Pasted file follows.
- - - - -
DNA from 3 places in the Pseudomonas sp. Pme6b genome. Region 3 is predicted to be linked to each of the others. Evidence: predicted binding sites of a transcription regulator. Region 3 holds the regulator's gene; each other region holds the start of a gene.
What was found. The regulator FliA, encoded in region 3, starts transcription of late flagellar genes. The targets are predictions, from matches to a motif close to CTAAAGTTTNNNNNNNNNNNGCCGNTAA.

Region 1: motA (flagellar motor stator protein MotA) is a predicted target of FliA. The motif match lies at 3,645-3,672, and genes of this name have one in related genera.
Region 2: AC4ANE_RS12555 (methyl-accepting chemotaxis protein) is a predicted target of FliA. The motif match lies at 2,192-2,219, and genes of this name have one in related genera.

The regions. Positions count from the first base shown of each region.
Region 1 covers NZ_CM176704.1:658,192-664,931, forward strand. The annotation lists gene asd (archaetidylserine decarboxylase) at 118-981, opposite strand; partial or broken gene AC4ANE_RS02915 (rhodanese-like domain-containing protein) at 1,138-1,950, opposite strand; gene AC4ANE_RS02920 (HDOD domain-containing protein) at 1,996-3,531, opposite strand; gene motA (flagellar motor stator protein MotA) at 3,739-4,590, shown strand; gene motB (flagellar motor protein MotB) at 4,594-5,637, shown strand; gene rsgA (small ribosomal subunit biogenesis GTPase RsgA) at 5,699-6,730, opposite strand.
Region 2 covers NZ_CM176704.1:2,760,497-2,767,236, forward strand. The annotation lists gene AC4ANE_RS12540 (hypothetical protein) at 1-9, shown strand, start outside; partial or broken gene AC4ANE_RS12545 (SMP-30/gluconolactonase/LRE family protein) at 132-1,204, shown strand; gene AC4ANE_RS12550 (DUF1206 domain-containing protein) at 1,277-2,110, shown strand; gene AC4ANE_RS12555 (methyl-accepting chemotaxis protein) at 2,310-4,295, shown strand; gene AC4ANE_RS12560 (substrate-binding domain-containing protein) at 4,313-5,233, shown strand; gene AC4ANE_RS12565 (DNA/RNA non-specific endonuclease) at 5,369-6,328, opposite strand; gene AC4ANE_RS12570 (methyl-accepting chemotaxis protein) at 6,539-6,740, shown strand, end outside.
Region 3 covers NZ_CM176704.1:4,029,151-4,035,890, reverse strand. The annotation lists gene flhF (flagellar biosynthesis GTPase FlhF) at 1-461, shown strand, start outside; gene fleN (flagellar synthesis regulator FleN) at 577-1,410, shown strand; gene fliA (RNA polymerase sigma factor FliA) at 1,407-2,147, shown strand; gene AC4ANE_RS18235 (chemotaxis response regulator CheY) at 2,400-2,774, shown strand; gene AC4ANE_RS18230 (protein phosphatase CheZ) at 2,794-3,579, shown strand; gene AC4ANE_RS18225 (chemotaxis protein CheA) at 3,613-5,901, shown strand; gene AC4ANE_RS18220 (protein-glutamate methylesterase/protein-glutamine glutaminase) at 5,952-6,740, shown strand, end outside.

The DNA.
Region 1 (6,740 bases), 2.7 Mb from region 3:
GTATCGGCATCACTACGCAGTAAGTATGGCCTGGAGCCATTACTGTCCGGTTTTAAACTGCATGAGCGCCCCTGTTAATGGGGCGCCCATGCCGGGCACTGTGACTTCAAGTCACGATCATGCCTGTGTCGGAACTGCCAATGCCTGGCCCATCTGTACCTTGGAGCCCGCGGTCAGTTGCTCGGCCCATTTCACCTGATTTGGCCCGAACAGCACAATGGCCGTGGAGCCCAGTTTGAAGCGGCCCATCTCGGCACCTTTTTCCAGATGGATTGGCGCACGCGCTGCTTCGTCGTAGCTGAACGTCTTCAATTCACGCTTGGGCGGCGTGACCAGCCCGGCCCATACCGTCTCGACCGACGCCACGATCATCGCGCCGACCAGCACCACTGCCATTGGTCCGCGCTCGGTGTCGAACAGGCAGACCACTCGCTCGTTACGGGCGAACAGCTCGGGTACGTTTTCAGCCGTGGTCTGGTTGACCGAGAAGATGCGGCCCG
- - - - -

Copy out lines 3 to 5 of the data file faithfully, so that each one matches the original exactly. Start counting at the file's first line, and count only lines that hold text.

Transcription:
Region 1: motA (flagellar motor stator protein MotA) is a predicted target of FliA. The motif match lies at 3,645-3,672, and genes of this name have one in related genera.
Region 2: AC4ANE_RS12555 (methyl-accepting chemotaxis protein) is a predicted target of FliA. The motif match lies at 2,192-2,219, and genes of this name have one in related genera.

The regions. Positions count from the first base shown of each region.